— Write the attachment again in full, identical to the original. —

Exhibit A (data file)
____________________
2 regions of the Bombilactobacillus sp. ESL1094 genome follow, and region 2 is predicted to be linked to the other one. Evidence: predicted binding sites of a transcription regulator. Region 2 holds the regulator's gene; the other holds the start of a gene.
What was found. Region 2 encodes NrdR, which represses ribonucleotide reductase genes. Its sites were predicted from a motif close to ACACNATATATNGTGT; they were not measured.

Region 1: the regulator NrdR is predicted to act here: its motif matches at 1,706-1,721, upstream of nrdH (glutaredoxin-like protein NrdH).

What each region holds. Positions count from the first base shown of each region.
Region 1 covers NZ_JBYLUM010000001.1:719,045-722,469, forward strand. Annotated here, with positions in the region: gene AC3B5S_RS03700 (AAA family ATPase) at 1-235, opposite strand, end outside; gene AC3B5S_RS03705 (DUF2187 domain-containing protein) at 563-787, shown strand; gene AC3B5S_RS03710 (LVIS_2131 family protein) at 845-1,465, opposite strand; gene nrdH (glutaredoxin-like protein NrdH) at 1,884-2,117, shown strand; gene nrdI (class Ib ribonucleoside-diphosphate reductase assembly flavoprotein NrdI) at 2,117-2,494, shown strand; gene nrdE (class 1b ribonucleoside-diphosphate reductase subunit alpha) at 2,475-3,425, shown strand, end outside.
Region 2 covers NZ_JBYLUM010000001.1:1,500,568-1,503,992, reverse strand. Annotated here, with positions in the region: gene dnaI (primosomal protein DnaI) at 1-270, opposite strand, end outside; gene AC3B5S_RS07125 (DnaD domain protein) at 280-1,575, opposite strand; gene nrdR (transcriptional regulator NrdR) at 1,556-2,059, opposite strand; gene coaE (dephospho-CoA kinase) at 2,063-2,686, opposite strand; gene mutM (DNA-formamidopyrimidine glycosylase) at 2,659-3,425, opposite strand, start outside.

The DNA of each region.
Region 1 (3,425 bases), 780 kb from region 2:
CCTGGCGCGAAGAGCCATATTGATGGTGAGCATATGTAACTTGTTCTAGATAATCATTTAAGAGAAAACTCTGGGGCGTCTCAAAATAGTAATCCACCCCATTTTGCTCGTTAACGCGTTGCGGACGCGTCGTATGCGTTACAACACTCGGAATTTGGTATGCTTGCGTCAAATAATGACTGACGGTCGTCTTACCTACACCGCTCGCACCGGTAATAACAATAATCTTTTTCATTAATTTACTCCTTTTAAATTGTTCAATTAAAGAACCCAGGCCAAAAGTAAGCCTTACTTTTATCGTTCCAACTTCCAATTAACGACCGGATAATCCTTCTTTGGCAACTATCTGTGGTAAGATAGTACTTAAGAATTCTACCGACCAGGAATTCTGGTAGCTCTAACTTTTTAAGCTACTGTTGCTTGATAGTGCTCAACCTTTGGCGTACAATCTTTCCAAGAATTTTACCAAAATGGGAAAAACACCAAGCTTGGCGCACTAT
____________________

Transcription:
2 regions of the Bombilactobacillus sp. ESL1094 genome follow, and region 2 is predicted to be linked to the other one. Evidence: predicted binding sites of a transcription regulator. Region 2 holds the regulator's gene; the other holds the start of a gene.
What was found. Region 2 encodes NrdR, which represses ribonucleotide reductase genes. Its sites were predicted from a motif close to ACACNATATATNGTGT; they were not measured.

Region 1: the regulator NrdR is predicted to act here: its motif matches at 1,706-1,721, upstream of nrdH (glutaredoxin-like protein NrdH).

What each region holds. Positions count from the first base shown of each region.
Region 1 covers NZ_JBYLUM010000001.1:719,045-722,469, forward strand. Annotated here, with positions in the region: gene AC3B5S_RS03700 (AAA family ATPase) at 1-235, opposite strand, end outside; gene AC3B5S_RS03705 (DUF2187 domain-containing protein) at 563-787, shown strand; gene AC3B5S_RS03710 (LVIS_2131 family protein) at 845-1,465, opposite strand; gene nrdH (glutaredoxin-like protein NrdH) at 1,884-2,117, shown strand; gene nrdI (class Ib ribonucleoside-diphosphate reductase assembly flavoprotein NrdI) at 2,117-2,494, shown strand; gene nrdE (class 1b ribonucleoside-diphosphate reductase subunit alpha) at 2,475-3,425, shown strand, end outside.
Region 2 covers NZ_JBYLUM010000001.1:1,500,568-1,503,992, reverse strand. Annotated here, with positions in the region: gene dnaI (primosomal protein DnaI) at 1-270, opposite strand, end outside; gene AC3B5S_RS07125 (DnaD domain protein) at 280-1,575, opposite strand; gene nrdR (transcriptional regulator NrdR) at 1,556-2,059, opposite strand; gene coaE (dephospho-CoA kinase) at 2,063-2,686, opposite strand; gene mutM (DNA-formamidopyrimidine glycosylase) at 2,659-3,425, opposite strand, start outside.

The DNA of each region.
Region 1 (3,425 bases), 780 kb from region 2:
CCTGGCGCGAAGAGCCATATTGATGGTGAGCATATGTAACTTGTTCTAGATAATCATTTAAGAGAAAACTCTGGGGCGTCTCAAAATAGTAATCCACCCCATTTTGCTCGTTAACGCGTTGCGGACGCGTCGTATGCGTTACAACACTCGGAATTTGGTATGCTTGCGTCAAATAATGACTGACGGTCGTCTTACCTACACCGCTCGCACCGGTAATAACAATAATCTTTTTCATTAATTTACTCCTTTTAAATTGTTCAATTAAAGAACCCAGGCCAAAAGTAAGCCTTACTTTTATCGTTCCAACTTCCAATTAACGACCGGATAATCCTTCTTTGGCAACTATCTGTGGTAAGATAGTACTTAAGAATTCTACCGACCAGGAATTCTGGTAGCTCTAACTTTTTAAGCTACTGTTGCTTGATAGTGCTCAACCTTTGGCGTACAATCTTTCCAAGAATTTTACCAAAATGGGAAAAACACCAAGCTTGGCGCACTAT